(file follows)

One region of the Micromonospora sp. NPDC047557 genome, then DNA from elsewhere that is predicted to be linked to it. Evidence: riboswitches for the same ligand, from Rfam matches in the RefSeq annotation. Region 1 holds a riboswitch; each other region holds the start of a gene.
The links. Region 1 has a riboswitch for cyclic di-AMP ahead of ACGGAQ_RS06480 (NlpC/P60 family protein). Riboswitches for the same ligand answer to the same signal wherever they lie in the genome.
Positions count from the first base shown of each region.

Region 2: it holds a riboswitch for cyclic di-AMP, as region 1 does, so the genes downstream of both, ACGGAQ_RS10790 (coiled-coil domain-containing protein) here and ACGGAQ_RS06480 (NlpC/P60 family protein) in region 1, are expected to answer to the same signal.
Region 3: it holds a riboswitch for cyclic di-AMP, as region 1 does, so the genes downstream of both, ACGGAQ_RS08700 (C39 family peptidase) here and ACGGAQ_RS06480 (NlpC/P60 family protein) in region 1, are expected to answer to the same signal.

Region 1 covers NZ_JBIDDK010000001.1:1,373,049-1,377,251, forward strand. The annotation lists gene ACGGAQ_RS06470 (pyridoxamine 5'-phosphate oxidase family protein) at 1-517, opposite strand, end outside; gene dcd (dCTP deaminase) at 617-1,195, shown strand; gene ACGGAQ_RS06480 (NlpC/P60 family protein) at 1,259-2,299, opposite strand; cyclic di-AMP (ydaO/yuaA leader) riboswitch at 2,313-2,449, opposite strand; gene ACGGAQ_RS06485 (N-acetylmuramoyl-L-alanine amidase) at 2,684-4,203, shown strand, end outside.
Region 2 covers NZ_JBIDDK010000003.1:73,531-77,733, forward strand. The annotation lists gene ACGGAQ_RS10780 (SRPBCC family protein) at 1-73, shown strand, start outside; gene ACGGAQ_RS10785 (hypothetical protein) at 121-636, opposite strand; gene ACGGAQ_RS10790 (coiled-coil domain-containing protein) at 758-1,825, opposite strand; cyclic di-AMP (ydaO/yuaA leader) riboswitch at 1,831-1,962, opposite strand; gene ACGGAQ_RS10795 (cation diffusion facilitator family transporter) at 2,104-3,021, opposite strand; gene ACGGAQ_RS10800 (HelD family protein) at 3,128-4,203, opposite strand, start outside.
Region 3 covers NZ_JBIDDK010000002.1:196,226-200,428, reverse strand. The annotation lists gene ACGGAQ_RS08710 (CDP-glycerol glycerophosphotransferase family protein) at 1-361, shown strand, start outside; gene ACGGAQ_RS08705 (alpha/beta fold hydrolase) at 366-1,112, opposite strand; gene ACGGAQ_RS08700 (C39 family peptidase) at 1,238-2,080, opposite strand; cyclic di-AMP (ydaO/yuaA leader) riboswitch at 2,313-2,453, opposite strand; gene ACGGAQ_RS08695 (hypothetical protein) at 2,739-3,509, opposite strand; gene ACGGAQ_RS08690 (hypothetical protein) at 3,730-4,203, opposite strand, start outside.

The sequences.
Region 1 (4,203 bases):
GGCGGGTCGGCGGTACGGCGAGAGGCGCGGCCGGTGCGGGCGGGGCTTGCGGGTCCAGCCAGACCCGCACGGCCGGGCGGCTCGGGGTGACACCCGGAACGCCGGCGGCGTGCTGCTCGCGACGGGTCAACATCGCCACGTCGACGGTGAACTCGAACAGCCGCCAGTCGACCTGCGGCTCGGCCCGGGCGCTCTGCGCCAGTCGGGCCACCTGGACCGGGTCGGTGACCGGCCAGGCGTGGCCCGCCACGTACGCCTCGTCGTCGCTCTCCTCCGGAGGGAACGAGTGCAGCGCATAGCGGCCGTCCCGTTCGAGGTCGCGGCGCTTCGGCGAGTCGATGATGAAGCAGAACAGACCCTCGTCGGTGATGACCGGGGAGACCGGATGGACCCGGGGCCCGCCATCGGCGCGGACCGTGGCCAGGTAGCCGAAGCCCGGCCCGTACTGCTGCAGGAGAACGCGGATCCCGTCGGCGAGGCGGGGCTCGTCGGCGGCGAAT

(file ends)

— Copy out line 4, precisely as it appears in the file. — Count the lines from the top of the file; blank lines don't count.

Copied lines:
Region 2: it holds a riboswitch for cyclic di-AMP, as region 1 does, so the genes downstream of both, ACGGAQ_RS10790 (coiled-coil domain-containing protein) here and ACGGAQ_RS06480 (NlpC/P60 family protein) in region 1, are expected to answer to the same signal.